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Sunday, June 07, 2015

Why I am voting for Tim Farron for leader

I do not have a good record in my choice of candidates in Liberal Democrats leadership elections. Since I joined in 1978 I have only backed the winner once. That was Nick Clegg. Tim Farron, you have been warned.

To be honest, I have been torn in deciding who to vote for this time. I can see merits in both candidates. Norman Lamb is a substantial politician with a good record of achievement as a Minister behind him. His ability to comfortably hold his seat in North Norfolk in very challenging times shows that he is an effective campaigner who is capable of getting his message across and relating well to ordinary people. The party will do well to have him as leader and there is no doubt that he will make an impact.

The question mark for me though is whether Norman is able to change the narrative, to find a niche place in politics for the Liberal Democrats in the new Britain that the 2015 General Election has bequeathed us and to exploit it in a way that will rebuild support for the party.

This is a long term project but it is not one that we can take too much time over. There are 21 elected full time Liberal Democrat Parliamentarians left and 12 of us are up for election next year. Whoever wins this contest needs to make an immediate impact and get out there, to take the fight out into the country. The Lib Dem fight back has certainly begun but it needs to pick up speed and start to show results in the polls.

It is possible that this task is beyond both leadership candidates. It is possible too that either of them can accomplish it. But what has focussed my mind more than anything was the tragic death of Charles Kennedy. As a leader he had his shortcomings and his flaws, but he spoke human, he was able to communicate complex messages in a way that achieved wide understanding and acceptance and he was an effective campaigner who led us to our best election result since 1922.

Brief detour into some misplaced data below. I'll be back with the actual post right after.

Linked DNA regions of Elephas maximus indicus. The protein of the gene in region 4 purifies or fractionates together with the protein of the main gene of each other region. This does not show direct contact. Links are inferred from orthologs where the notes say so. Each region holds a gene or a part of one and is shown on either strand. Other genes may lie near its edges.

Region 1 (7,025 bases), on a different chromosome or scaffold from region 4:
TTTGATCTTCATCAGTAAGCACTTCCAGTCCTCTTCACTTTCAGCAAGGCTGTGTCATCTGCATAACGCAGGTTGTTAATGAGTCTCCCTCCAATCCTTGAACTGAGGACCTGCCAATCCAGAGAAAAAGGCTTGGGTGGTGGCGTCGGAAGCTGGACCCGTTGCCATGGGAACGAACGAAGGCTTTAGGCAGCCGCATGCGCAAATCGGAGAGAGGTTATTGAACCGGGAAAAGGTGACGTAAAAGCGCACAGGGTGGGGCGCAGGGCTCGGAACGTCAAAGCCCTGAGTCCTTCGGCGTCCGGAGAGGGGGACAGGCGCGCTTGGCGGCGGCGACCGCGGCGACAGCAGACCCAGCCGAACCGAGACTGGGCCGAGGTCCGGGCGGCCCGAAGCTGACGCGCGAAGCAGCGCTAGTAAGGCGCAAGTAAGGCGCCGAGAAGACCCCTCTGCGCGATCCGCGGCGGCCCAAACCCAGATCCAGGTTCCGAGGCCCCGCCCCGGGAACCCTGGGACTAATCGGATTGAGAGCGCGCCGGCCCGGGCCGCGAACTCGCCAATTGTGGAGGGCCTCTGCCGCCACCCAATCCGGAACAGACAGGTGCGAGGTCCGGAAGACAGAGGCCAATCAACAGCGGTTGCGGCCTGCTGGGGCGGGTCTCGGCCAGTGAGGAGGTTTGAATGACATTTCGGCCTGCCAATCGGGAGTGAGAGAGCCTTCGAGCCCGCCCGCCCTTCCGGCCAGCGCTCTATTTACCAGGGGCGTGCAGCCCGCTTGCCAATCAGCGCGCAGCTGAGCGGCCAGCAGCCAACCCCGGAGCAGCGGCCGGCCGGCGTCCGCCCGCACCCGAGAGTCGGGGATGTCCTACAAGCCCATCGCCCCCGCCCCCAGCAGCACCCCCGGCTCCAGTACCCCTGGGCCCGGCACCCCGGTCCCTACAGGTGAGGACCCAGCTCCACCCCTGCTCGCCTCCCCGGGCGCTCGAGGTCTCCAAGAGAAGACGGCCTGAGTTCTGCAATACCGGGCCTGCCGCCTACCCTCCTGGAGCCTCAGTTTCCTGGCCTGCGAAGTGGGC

It is my view that Tim Farron is best placed to do something similar. He too is an effective campaigner, he also speaks human and he understands that the best way to rebuild the party is out in the country, not in Westminster. It is my belief that of the two candidates in front of us, Tim has the best chance of changing the narrative quickly, of focussing on a couple of key issues and making them ours.

And of course Tim Farron is more likely to position the party, where I feel most comfortable, as an independent left of centre force that combines a commitment to social justice with a belief in empowering individuals and communities and in individual liberty and freedom.

For that reason I will be casting my vote for Tim Farron as leader of the Liberal Democrats and would urge others to do the same.
I am seriously concerned about Farron's position in relation to LGBT rights. He has voted against the anti-gay discrimination regulations ; abstained on third reading on the same sex marriage Bill and voted against a programme motion which would have enabled its opponents to held the legislation up indefinitely. Worse, he has squirmed and wriggled when asked to justify his position, which obviously comes from a relatively extreme form of Christianity.
I saw Tim's interview on Sunday Politics this morning and I thought he answered these questions well. I also think that subsequent votes which do conform with Liberal Democrat values support his explanation that he had opposed specific measures for wider reasons.

Nevertheless, Tim does need to think through the impression he creates when he takes these decisions, and that in many cases the finer arguments for his position can be lost in the symbolism of each vote. It is something we strive to do in the Assembly. Sometimes, the main message can be more important than the detailed argument.
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